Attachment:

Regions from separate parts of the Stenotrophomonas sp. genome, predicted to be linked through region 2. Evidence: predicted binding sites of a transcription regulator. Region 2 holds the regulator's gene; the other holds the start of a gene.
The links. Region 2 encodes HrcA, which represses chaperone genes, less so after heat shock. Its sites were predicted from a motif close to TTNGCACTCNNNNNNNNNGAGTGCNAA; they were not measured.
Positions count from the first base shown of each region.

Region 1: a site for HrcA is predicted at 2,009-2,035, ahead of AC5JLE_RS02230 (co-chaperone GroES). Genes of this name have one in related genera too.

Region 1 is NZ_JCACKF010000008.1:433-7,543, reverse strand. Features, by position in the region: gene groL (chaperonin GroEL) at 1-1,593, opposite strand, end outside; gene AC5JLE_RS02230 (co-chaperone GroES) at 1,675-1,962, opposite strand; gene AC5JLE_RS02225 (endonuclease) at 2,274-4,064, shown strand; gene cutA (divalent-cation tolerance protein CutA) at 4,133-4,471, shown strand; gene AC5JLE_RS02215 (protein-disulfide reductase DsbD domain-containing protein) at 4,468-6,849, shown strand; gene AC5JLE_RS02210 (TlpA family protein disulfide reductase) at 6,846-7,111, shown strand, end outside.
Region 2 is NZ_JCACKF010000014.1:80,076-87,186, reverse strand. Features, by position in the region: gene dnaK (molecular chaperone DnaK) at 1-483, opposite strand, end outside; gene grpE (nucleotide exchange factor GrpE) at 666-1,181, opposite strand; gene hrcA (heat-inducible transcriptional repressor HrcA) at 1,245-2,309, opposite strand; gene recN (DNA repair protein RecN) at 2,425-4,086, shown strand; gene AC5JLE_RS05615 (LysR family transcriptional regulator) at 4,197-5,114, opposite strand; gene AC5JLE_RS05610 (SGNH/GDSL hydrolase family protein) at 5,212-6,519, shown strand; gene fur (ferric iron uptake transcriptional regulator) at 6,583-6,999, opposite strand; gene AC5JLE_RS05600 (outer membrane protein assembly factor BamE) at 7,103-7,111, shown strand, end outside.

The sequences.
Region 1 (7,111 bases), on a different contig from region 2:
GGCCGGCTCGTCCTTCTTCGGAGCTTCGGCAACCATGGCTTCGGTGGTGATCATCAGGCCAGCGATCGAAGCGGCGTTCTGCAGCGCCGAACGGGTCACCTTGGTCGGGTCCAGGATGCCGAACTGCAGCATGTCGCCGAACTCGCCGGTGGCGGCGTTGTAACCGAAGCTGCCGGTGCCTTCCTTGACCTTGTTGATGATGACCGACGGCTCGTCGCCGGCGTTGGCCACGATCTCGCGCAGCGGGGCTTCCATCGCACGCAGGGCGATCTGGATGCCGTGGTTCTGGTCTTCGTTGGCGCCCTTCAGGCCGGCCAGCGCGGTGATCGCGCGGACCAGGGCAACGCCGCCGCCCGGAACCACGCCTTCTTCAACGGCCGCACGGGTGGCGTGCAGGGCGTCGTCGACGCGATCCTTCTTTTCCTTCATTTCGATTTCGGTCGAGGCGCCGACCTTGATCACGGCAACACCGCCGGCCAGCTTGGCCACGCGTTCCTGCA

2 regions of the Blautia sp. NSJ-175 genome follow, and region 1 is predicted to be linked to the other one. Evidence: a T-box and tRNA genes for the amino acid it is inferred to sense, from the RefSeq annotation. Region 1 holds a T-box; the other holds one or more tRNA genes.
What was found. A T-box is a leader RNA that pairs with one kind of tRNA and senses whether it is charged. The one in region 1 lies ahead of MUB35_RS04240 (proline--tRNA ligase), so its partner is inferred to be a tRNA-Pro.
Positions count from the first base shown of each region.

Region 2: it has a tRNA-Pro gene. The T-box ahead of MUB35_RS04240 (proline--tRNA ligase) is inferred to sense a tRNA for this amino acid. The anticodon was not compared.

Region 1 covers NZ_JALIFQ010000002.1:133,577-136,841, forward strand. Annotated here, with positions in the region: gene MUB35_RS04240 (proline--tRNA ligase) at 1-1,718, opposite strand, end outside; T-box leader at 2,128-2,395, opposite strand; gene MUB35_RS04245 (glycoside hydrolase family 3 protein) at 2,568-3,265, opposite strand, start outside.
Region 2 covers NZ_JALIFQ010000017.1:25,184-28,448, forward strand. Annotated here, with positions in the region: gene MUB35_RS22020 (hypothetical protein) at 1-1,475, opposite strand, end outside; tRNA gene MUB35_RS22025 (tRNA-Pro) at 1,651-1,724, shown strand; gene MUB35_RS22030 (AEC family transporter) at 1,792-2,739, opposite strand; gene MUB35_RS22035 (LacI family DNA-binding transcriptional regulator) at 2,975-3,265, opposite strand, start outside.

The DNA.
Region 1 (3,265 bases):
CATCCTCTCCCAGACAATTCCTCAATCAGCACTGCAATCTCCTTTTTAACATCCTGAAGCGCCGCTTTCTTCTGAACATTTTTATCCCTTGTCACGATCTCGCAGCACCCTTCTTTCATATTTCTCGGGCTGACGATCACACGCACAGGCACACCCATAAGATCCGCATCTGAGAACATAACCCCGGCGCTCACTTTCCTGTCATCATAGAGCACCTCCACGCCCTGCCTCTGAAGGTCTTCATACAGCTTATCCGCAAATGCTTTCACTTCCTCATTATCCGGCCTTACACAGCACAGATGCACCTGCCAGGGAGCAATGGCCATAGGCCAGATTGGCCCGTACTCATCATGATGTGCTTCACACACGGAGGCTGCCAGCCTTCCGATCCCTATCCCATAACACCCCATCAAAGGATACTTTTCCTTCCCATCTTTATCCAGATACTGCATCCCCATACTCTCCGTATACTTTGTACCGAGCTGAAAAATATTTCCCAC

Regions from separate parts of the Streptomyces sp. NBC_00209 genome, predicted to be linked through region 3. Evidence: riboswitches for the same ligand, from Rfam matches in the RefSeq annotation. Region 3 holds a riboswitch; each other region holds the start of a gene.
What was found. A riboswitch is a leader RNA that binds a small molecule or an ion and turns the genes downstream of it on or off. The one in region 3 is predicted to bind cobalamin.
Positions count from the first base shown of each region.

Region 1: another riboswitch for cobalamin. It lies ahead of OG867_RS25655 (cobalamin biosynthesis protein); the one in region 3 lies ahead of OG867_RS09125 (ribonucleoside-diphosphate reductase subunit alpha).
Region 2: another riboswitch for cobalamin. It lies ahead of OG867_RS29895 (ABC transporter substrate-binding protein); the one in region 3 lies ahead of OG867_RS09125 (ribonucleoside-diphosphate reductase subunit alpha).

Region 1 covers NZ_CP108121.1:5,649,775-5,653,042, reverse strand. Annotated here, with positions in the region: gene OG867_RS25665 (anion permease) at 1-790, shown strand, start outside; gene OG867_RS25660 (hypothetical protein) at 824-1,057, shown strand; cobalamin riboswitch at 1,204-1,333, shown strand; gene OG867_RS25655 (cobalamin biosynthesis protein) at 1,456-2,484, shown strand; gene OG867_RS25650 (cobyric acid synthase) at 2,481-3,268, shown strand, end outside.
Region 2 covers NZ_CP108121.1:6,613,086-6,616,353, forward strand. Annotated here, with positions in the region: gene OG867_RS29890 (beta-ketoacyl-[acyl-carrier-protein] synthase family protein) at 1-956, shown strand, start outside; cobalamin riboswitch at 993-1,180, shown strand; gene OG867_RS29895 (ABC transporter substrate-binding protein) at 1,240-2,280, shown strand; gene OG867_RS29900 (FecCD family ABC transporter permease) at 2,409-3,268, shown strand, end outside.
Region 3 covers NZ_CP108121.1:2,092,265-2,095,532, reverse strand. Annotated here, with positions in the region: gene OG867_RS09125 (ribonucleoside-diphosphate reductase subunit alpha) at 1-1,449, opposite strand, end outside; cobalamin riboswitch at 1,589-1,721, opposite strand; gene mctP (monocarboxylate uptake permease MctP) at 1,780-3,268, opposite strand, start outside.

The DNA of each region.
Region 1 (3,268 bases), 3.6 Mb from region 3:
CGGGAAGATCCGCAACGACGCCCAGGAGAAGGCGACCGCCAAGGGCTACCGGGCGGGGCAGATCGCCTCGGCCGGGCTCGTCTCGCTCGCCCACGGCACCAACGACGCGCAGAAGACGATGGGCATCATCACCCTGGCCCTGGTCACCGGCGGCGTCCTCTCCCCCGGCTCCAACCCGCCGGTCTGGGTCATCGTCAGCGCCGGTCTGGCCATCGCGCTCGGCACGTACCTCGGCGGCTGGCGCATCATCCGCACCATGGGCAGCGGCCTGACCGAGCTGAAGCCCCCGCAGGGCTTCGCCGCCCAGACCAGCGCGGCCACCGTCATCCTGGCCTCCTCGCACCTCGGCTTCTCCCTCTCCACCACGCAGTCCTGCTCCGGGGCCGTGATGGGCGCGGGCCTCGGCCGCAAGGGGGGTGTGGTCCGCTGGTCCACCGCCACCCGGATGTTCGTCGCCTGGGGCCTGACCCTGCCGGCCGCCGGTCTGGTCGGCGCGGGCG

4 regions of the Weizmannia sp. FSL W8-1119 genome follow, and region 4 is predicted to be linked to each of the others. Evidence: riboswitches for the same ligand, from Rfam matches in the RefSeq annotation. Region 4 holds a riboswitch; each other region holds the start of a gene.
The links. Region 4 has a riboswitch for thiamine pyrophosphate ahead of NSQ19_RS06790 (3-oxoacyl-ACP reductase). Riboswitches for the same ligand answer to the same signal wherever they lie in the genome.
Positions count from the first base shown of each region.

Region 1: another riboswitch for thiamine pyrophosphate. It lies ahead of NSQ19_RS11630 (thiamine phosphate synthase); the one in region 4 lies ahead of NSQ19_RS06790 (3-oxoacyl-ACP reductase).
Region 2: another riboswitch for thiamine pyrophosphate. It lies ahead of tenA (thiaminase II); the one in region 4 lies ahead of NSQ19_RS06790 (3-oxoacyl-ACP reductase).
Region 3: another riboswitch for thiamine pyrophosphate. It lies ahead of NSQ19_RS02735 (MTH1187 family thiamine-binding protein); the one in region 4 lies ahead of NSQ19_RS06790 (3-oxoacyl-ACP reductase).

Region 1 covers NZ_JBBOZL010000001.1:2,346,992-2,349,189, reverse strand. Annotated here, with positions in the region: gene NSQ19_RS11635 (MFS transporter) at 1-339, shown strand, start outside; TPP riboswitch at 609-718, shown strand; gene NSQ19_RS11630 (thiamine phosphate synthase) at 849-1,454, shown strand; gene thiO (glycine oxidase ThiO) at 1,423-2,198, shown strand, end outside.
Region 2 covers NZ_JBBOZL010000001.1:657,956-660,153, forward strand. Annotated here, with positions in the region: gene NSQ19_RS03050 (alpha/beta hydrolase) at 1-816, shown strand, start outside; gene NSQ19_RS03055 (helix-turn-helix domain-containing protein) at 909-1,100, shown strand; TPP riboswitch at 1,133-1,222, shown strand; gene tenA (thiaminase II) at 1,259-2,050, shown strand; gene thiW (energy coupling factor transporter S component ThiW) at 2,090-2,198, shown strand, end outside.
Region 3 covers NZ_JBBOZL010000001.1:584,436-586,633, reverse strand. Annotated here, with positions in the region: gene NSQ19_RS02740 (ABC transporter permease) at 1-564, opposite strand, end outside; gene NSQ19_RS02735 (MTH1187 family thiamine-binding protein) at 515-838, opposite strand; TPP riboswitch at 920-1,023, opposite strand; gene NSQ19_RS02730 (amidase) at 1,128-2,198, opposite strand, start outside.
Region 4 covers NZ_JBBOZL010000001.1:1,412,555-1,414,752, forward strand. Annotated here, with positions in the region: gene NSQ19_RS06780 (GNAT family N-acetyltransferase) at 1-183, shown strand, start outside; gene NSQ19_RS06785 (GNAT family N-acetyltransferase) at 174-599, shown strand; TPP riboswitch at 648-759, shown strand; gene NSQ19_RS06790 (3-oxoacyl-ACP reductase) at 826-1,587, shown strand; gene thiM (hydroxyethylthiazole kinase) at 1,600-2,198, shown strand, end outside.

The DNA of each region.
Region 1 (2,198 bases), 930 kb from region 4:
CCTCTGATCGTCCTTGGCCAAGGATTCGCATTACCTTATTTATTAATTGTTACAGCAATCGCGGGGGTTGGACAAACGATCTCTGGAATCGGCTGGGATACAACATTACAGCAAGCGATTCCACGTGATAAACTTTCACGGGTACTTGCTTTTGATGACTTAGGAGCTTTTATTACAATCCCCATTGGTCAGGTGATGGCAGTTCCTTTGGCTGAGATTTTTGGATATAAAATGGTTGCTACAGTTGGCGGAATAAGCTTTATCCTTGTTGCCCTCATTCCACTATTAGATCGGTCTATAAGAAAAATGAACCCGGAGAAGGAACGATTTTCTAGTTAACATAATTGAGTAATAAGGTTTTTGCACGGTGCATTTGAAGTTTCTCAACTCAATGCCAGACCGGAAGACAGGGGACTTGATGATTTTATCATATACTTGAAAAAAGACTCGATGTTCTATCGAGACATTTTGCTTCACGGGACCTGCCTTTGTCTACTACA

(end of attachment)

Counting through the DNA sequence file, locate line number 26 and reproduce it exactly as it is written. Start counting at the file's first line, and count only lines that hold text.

Region 3 covers NZ_CP108121.1:2,092,265-2,095,532, reverse strand. Annotated here, with positions in the region: gene OG867_RS09125 (ribonucleoside-diphosphate reductase subunit alpha) at 1-1,449, opposite strand, end outside; cobalamin riboswitch at 1,589-1,721, opposite strand; gene mctP (monocarboxylate uptake permease MctP) at 1,780-3,268, opposite strand, start outside.